People in positions of power and influence in Washington have a pronounced tendency to go off the deep end. They overreact. Exaggerated fear and imagining over Ukraine (and ISIS) are the order of the day. One such person is Brigham A. McCown who writes for Forbes. Although America is not threatened in any serious or even trivial way by anything that Russia has done regarding Ukraine, McCown like many Washingtonians thinks the U.S. MUST take action or else face the kind of aggression from Russia that Europe faced from Hitler after 1938. Putin is no Hitler. Russia is no Nazi Germany. Russia has no intention of starting World War III by aggressions against the Baltic States or countries in Eastern Europe that broke out of the USSR’s domination 25 years ago. Russia has been there and done all that. That came about partly and importantly because of World War II. The situation differs vastly today. For years now, Russia has been seeking greater integration with Europe. But if NATO continues to expand its scope of belligerence and if the West exacerbates its confrontations with Russia, then they will cause Russia to reassess and shift its strategies. The West will create and motivate the monster it now imagines exists, just as the US played a signal role in creating al-Qaeda and the IS.
McCown’s recommendations are motivated by his highly emotional opinion that Putin is a despot who aims to destabilize one state after another in Europe. This has absolutely no factual basis. The events in Ukraine have been triggered by the U.S. Putin has held back from direct intervention even when hundreds of thousands of Ukrainians in eastern Ukraine were displaced by the attacks of Kiev and even when the forces resisting those attacks appeared about to be overwhelmed. Putin did nothing about Ukraine for many years on end. There was no evidence that he wanted to destabilize it.
What sort of recommendations do we get when someone like McCown abandons reason, stops looking at facts, relies on inapplicable historical analogies, absorbs government propaganda and embraces a near-hysterical view? We basically get calls for war. We get irrational demands for surrender. Look at his first point:
“First, the West must demand the immediate cessation of hostilities by Russian troops and pro-Russian separatists, along with the withdrawal of all Russian troops from Ukraine within 72 Hours.”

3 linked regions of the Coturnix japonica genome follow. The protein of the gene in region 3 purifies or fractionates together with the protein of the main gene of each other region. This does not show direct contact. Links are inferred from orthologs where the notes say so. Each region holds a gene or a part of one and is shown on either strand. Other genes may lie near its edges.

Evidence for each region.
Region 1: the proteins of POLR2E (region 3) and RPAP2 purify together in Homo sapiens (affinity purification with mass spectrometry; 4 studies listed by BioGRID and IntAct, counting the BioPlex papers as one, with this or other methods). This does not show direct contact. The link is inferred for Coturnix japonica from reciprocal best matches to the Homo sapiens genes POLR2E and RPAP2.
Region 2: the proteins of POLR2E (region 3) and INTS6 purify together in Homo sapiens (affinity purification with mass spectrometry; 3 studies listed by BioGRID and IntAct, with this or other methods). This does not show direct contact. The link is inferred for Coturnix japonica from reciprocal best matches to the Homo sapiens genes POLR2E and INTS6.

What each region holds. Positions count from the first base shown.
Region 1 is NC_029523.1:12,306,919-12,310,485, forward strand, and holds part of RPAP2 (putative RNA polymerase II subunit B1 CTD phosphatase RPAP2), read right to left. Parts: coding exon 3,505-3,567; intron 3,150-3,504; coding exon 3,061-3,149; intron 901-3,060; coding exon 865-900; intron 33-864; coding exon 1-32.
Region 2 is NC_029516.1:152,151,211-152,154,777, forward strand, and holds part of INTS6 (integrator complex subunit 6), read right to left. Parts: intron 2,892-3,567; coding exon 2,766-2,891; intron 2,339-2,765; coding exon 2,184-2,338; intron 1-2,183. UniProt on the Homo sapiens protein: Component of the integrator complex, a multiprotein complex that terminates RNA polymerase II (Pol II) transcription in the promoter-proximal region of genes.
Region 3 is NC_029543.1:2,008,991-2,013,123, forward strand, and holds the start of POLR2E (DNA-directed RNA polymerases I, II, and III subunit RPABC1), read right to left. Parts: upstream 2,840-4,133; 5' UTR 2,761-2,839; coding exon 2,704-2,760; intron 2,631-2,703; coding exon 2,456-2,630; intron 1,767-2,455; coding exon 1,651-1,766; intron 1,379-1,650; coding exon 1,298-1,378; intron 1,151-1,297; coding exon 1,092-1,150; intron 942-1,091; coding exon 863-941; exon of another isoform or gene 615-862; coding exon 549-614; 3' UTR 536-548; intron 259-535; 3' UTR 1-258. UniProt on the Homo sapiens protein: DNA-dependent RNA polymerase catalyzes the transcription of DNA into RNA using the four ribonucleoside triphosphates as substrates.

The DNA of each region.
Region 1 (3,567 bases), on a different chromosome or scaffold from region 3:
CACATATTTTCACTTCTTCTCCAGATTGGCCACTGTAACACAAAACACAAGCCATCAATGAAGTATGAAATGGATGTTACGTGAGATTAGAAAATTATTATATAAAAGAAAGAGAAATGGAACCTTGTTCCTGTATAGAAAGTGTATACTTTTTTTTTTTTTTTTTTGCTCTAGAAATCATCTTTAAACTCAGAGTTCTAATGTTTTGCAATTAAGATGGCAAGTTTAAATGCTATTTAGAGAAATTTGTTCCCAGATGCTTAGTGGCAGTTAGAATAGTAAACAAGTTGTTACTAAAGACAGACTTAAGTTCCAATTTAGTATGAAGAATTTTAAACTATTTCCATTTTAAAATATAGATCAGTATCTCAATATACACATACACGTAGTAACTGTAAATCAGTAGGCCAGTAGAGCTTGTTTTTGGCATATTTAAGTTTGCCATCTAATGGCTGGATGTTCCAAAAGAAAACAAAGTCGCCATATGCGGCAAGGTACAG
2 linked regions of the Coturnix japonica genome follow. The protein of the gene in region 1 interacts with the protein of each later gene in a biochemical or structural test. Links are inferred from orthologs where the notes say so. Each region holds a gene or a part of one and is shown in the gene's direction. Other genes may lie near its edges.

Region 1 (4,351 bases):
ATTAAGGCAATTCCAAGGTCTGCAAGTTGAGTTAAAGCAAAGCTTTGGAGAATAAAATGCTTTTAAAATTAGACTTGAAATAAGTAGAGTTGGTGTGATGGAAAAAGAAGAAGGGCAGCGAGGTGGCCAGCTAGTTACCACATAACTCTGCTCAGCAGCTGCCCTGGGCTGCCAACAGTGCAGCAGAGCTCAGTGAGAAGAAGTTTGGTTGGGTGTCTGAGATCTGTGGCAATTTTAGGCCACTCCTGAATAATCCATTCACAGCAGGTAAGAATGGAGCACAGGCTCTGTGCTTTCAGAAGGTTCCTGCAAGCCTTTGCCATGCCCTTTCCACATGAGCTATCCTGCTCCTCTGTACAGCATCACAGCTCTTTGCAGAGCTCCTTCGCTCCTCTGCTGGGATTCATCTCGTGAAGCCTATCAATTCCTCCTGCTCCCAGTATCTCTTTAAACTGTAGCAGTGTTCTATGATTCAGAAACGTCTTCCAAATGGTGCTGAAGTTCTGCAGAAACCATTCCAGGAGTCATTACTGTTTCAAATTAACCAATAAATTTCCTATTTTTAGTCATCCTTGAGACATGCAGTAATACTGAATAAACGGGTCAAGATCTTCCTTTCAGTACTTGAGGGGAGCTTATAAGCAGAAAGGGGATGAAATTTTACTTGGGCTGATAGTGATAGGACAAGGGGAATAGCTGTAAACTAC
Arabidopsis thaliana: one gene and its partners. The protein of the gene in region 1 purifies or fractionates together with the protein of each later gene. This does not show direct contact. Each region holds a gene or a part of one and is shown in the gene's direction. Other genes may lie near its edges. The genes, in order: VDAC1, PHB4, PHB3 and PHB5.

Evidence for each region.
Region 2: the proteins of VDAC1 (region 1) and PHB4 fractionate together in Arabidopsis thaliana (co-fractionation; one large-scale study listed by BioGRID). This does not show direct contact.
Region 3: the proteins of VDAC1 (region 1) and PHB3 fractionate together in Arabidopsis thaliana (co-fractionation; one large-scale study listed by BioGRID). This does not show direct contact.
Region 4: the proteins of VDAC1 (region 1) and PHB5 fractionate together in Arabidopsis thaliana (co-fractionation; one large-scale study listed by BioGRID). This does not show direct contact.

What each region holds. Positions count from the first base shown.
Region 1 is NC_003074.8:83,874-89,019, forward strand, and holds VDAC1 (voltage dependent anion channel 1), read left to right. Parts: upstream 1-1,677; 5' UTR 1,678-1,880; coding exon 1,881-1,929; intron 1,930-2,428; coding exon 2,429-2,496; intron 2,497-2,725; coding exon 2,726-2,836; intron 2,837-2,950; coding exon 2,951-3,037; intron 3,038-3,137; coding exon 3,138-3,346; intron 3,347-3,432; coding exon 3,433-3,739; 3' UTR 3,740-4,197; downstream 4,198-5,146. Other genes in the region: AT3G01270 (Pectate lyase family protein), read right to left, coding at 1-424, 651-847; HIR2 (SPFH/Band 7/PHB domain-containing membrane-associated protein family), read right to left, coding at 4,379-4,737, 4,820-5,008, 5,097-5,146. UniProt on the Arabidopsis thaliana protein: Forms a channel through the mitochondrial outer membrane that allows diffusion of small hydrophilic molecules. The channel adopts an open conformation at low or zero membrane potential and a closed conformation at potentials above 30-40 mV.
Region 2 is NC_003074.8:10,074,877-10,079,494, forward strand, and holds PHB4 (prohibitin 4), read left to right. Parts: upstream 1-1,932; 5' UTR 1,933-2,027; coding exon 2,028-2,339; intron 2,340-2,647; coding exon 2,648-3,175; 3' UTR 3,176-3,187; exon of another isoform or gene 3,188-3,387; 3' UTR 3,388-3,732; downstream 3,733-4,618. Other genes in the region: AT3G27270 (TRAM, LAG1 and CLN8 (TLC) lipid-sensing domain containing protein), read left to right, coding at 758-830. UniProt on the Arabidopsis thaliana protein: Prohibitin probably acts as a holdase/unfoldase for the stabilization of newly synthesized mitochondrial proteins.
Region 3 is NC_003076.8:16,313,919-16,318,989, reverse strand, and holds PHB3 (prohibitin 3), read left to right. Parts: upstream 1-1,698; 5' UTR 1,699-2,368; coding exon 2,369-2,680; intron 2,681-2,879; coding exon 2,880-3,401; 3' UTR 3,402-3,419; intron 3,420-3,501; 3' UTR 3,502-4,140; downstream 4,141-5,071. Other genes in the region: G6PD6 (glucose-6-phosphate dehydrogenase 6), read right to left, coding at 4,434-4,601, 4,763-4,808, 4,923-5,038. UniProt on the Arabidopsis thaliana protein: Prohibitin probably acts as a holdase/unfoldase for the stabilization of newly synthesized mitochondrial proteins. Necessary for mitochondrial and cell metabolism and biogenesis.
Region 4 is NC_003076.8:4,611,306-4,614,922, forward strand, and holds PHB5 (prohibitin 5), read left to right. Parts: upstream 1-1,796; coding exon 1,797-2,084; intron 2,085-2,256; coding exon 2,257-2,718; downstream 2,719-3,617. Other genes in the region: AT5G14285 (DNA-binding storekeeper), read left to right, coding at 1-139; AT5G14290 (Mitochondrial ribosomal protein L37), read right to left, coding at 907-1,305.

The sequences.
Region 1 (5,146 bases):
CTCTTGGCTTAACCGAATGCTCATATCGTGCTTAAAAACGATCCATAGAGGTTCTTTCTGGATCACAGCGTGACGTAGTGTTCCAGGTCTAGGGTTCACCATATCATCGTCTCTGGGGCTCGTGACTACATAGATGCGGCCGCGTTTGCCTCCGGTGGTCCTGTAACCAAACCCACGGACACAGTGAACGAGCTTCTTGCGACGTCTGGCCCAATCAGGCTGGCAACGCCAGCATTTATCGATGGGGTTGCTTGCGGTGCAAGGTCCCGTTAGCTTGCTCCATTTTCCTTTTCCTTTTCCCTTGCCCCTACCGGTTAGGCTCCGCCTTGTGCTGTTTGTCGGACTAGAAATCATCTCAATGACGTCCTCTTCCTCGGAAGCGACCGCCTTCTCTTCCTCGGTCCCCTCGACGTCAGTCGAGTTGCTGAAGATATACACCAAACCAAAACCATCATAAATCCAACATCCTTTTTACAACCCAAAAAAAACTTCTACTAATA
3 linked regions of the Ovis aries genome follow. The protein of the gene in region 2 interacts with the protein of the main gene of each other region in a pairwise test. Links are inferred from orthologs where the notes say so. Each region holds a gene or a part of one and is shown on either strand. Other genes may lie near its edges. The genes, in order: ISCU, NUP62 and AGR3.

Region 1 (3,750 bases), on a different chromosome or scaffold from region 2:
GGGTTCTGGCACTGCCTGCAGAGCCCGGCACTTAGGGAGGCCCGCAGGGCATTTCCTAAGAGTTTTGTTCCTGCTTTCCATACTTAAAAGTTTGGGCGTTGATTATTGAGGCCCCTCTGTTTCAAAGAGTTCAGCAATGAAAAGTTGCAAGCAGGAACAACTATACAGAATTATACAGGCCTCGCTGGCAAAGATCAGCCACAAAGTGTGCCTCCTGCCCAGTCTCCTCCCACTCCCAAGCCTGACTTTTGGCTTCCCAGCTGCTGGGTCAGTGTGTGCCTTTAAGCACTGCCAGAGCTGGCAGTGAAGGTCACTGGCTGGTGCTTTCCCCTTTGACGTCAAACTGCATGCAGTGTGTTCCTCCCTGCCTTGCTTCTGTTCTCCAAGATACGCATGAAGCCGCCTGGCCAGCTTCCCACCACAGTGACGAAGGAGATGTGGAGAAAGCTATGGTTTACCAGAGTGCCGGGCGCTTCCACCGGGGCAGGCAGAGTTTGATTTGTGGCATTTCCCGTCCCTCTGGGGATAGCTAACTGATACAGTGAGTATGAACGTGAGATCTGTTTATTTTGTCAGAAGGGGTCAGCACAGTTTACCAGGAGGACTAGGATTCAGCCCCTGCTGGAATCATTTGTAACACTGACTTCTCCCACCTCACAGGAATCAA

Why would separatists stop defending against attacks from Kiev levied on their cities? Why would they do this without the Kiev side doing likewise? Why doesn’t McCown call for a general cease fire? If he did, he’d sound just like Lavrov and Putin. It’s senseless to demand that one side lay down its arms and surrender.
Second, he insists upon isolating Russia’s economy by multilateral and complete sanctions. If the West should ever do this, it is an act of economic warfare that Russia would have to respond to. Such a course is extremely foolhardy, raising the stakes and causing the opposite of what its aim is supposed to be.
He wants NATO to bolster its strength even further among its newer members that border Russia. There is no need for this antagonistic and counterproductive move. He even mentions “nuclear members” increasing their patrols. The presence of missile batteries is already a bone of contention with Russia. The U.S. could not stand having missiles in Cuba. Why should the Russians not object to having nuclear-armed missiles on its borders? If NATO arms itself further in these countries, Russia is going to respond and the West will not like what it does. Confrontation can only heighten, and nothing will be accomplished.
Hysteria like that of McCown should not be a basis for U.S. policy.2:28 pm on September 2, 2014 Email Michael S. Rozeff